What is heartworm disease?
This disease is caused by worms that live in a pet’s heart and blood vessels of the lungs. Though it primarily affects the heart and lungs, it can also affect the kidney, liver, eyes, and the central nervous system.
How does my pet get heartworm disease?
Heartworm disease is not spread directly from pet to pet. Dogs and cats contract heartworm disease by being bitten by a mosquito that has already bitten an infected animal, and the mosquito carries the immature form of the worm. Dogs are the natural host for heartworm. Cats can also be infected, but are considered atypical hosts.
What are the symptoms of heartworm disease in my cat or dog?
Symptoms of heartworm disease can be easy to miss and sometimes there are no symptoms at all. By the time symptoms are evident, the disease has often advanced, and treatment is much more difficult, and the prognosis for recovery worsens. Severe cases can be fatal. Because of this, early detection and prevention are the best approaches. Symptoms include but are not limited to:
ild or persistent coughing
• Difficulty breathing
• Lethargy, exercise intolerance
• Weight loss / Decreased appetite
• Abdomen filling with fluid
• Intermittent vomiting (Cats only)
What does treatment look like for this disease?
Dogs that are infected with heartworm disease undergo a series of intramuscular injections, oral medication, and hospitalization. Treatment takes months and during that time exercise and activity have to be restricted. The risk of complications increases with the severity of the disease at the time of treatment.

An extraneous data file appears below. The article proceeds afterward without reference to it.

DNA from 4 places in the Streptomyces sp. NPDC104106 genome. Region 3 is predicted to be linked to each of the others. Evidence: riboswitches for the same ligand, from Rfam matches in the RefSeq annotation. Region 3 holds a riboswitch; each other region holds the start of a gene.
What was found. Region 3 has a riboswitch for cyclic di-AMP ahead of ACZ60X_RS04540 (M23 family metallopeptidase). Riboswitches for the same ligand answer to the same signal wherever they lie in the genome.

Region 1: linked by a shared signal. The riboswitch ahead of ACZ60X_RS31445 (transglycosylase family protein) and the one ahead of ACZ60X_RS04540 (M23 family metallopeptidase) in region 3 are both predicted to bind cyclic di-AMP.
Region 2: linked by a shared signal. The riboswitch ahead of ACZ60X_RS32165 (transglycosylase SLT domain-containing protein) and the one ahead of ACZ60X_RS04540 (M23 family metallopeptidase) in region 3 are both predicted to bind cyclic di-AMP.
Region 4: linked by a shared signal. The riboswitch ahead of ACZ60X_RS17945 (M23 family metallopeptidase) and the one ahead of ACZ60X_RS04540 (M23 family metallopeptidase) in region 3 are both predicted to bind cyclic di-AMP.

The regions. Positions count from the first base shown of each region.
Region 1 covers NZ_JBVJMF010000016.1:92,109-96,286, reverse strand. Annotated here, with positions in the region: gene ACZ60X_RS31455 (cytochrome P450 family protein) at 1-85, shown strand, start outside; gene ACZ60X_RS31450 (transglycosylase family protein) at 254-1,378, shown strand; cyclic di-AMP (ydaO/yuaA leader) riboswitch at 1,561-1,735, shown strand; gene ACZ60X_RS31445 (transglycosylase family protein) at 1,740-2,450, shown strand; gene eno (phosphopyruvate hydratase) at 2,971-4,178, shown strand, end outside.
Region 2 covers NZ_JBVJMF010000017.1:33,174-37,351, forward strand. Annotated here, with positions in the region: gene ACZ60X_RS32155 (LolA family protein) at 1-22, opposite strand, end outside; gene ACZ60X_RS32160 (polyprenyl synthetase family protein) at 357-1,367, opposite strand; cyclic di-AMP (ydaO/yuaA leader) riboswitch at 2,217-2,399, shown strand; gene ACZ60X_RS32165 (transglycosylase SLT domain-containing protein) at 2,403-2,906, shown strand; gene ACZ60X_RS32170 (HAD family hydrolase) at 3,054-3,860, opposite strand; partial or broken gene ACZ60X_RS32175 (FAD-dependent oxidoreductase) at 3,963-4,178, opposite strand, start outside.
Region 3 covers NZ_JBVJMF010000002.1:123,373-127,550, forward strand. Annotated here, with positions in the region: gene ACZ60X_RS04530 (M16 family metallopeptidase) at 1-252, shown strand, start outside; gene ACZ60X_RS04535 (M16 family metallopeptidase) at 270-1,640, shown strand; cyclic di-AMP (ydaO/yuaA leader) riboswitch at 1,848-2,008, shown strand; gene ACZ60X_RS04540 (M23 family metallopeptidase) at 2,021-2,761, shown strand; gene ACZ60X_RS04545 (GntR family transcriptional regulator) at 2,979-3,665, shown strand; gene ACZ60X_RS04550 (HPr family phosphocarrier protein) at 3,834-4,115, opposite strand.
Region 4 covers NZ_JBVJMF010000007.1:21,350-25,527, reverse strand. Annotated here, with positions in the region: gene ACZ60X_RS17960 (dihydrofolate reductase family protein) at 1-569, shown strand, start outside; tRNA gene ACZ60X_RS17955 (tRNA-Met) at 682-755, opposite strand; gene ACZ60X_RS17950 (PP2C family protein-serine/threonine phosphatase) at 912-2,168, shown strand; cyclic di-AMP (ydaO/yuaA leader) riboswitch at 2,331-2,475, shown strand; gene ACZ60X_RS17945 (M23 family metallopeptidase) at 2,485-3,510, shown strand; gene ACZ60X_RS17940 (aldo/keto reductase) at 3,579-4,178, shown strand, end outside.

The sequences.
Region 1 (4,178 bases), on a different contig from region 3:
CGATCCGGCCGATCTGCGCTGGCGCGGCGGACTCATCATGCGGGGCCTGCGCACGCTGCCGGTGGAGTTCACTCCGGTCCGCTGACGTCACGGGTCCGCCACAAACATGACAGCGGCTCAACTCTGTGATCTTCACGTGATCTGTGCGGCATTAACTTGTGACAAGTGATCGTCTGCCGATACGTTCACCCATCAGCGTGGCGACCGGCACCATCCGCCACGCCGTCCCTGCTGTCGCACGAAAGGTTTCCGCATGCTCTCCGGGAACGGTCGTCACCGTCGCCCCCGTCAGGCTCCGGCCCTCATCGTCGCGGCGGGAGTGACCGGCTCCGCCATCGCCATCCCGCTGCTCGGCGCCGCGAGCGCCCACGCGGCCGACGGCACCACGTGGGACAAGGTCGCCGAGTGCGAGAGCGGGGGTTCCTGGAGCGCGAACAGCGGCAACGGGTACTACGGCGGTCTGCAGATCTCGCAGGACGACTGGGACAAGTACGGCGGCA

Heartworm disease in cats is much less common. Unlike heartworm disease in dogs, it is difficult to diagnose the disease, and there is no specific treatment for heartworm disease in cats. Symptoms caused by heartworm disease in cats are managed, medically, as needed.
Is there heartworm preventative options?
Yes! Prevention is the best strategy. There are oral, topical, and injectable preventative medications available. The American Heartworm Society recommends that preventative medicines be administered year-round to dogs accompanied by annual screening blood tests.
Are your pets protected against Heartworm Disease? Call or book an appointment with your veterinarian to discuss the best preventative options for your pet!
Learn more at: www.heartwormsociety.org